Thursday, October 26, 2023

Ten Days of Terror!: Galaxy of Terror

Film: Galaxy of Terror
Format: Streaming video from Tubi TV on Fire!

In the movie world, there’s a lot of talk about how good Roger Corman is at finding talent. The list of directors who started out working for Corman. His stable includes Martin Scorsese, Ron Howard, Francis Ford Coppola, Joe Dante, and Peter Bogdanovich. That seems to be a strange thing to bring up concerning the early ‘80s sci-fi spook show Galaxy of Terror helmed by Bruce D. Clark (director of such classics as Naked Angels and The Ski Bum), but the production design was headed up by one James Cameron, who went on to be fired by Corman as the director of Piranha II: The Spawning.

Galaxy of Terror is an odd little film with an equally odd cast. Among those who will be traveling through space and encountering slimy creatures are erotic film maestro Zalman King (who looks for all the world like a poor man’s Rene Auberjonois), son of Hollywood royalty Edward Albert, Rob Zombie regular Sid Haig, and a pre-Elm Street Robert Englund, along with Bernard Behrens, Ray Walston, and Erin Moran.

The film opens with the survivor of a spaceship crash being pursued by something we don’t see. We flash to a different planet where someone called the Planet Master, his face obscured by flames, tells a Commander Ilvar (Behrens) to take a ship to the planet where that crash happened and investigate the wreck. Off we go then, learning a bit about our ship’s captain (Grace Zabriskie), the only survivor of a famous wreck. This is going to be brought up a lot, but isn’t really going to play much into the plot aside from making Captain Trantor flighty and twitchy.

Anyway, we get to the planet in question and our spacefaring folk go out to investigate the crash. Since Galaxy of Terror came out two years after Alien, the comparisons here are going to be both natural and apt. A party from the ship boards the wreck, and all they find are dead bodies. However, the team’s empath Alluma (Moran) senses that there is a living presence that she can’t quite pinpoint. As the team leaves the wreck, a nervous rookie named Cos (Jack Blessing) gets dragged off into the darkness and killed.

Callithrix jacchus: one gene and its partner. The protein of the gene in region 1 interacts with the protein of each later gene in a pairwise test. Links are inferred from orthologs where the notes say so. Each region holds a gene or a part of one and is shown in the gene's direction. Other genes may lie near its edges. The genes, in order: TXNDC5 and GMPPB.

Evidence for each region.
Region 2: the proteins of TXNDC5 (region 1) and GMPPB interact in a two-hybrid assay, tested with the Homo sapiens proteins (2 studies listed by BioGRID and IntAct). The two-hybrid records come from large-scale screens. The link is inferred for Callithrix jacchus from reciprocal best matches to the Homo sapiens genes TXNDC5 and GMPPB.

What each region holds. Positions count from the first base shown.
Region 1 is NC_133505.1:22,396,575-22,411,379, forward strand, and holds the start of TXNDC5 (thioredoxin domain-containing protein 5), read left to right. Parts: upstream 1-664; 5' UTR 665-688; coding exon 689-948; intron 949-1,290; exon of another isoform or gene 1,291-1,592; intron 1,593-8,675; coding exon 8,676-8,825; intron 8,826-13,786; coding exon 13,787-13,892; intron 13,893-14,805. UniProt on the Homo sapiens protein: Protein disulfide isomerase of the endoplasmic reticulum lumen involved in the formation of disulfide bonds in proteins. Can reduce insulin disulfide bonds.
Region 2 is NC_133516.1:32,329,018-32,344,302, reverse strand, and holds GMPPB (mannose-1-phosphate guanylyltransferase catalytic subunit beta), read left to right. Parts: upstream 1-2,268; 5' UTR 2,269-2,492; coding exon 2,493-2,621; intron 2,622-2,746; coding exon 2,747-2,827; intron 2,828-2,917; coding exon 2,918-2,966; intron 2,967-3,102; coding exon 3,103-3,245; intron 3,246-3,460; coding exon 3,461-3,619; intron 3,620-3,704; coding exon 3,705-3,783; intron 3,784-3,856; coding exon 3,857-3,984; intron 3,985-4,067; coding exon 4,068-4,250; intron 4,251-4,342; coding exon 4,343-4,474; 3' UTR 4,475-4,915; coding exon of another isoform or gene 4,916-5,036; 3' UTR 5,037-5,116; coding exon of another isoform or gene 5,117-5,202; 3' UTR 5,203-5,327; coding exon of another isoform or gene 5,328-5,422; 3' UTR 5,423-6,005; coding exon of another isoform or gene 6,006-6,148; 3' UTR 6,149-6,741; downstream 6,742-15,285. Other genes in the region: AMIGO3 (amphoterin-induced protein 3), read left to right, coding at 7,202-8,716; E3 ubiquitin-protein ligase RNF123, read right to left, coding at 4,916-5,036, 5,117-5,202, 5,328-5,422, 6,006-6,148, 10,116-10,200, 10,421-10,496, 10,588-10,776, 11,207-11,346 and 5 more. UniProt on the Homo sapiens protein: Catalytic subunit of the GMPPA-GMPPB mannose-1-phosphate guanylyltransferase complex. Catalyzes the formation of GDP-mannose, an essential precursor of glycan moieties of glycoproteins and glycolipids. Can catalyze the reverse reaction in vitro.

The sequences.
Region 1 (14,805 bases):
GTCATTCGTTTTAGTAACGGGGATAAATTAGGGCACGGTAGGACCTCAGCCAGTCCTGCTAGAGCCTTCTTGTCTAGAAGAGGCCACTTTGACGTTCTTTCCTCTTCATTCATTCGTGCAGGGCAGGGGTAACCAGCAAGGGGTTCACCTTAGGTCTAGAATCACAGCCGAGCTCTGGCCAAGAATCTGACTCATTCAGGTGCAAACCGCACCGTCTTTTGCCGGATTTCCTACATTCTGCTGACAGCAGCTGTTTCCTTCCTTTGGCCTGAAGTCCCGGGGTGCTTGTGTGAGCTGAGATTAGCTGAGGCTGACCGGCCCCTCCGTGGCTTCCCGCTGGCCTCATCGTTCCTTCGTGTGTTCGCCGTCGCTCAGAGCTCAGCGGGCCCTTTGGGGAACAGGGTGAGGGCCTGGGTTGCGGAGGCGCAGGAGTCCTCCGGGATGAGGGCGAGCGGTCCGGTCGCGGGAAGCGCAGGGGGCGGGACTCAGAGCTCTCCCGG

And this is how things are going to go. Team members are going to be isolated and picked off one by one, often in ways that involve slimy critters attacking them and slobbering on them. This reaches its peak in the character of the ship’s technical officer Dameia (Taaffe O’Connell), who is accosted by a giant space slug that manages to strip her completely before essentially killing her with sex (in a scene that had to be heavily edited to avoid an X-rating). We’ll have some surprise deaths along the way, again like Alien until we are down to our last few and we can have a final confrontation with what is really going on.

There is little doubt that Galaxy of Terror was created to pick the same bones as Alien. This is important for several reasons. First, it gives a lot of context to exactly what is happening. You’re not going to be surprised when someone else gets targeted, because that’s exactly what happens in the effective source material. These scenes (aside from space slug sex) are repetitive, which is criminal in a movie with an 82-minute run time, but it happens to be the case. What’s more important is who worked on this movie. Who was the production designer of Galaxy of Terror? James Cameron. Who directed Aliens, the blockbuster sequel to Alien? James Cameron.

What we’re going to get here, ultimately, is a little smarter than we might suspect. While everything leading into the third act screams that this is ripping off the better parts of Ridley Scott, once we get there, a large chunk of the plot decides that it wants to be Forbidden Planet instead. This is not a complaint on my part—it makes sense with where the plot goes and with everything we’ve seen before. While the last few minutes are pure cheese indeed, what gets us to that slice of cinematic gouda is smarter than you’d expect and references things that are equally surprising.

Galaxy of Terror isn’t a great movie by any stretch of the imagination, but it is a fun one in a goofy sci-fi way. Sure, it’s got its gory bits and lots of slime and goop, but that’s all a part of the fun. Don’t take it nearly as seriously as it wants to take itself because it’s not worth it, but enjoy it for what it is—outer space monsters and giant slugs attacking naked space vixens.

Why to watch Galaxy of Terror: It may well be inadvertently responsible for Aliens.
Why not to watch: Alien is better on all fronts except for surprise nudity.


  1. A movie called "Galaxy of Terror" WOULD have nudity going for it. lol

    1. That name could go in a lot of directions, but nudity does seem the obvious one.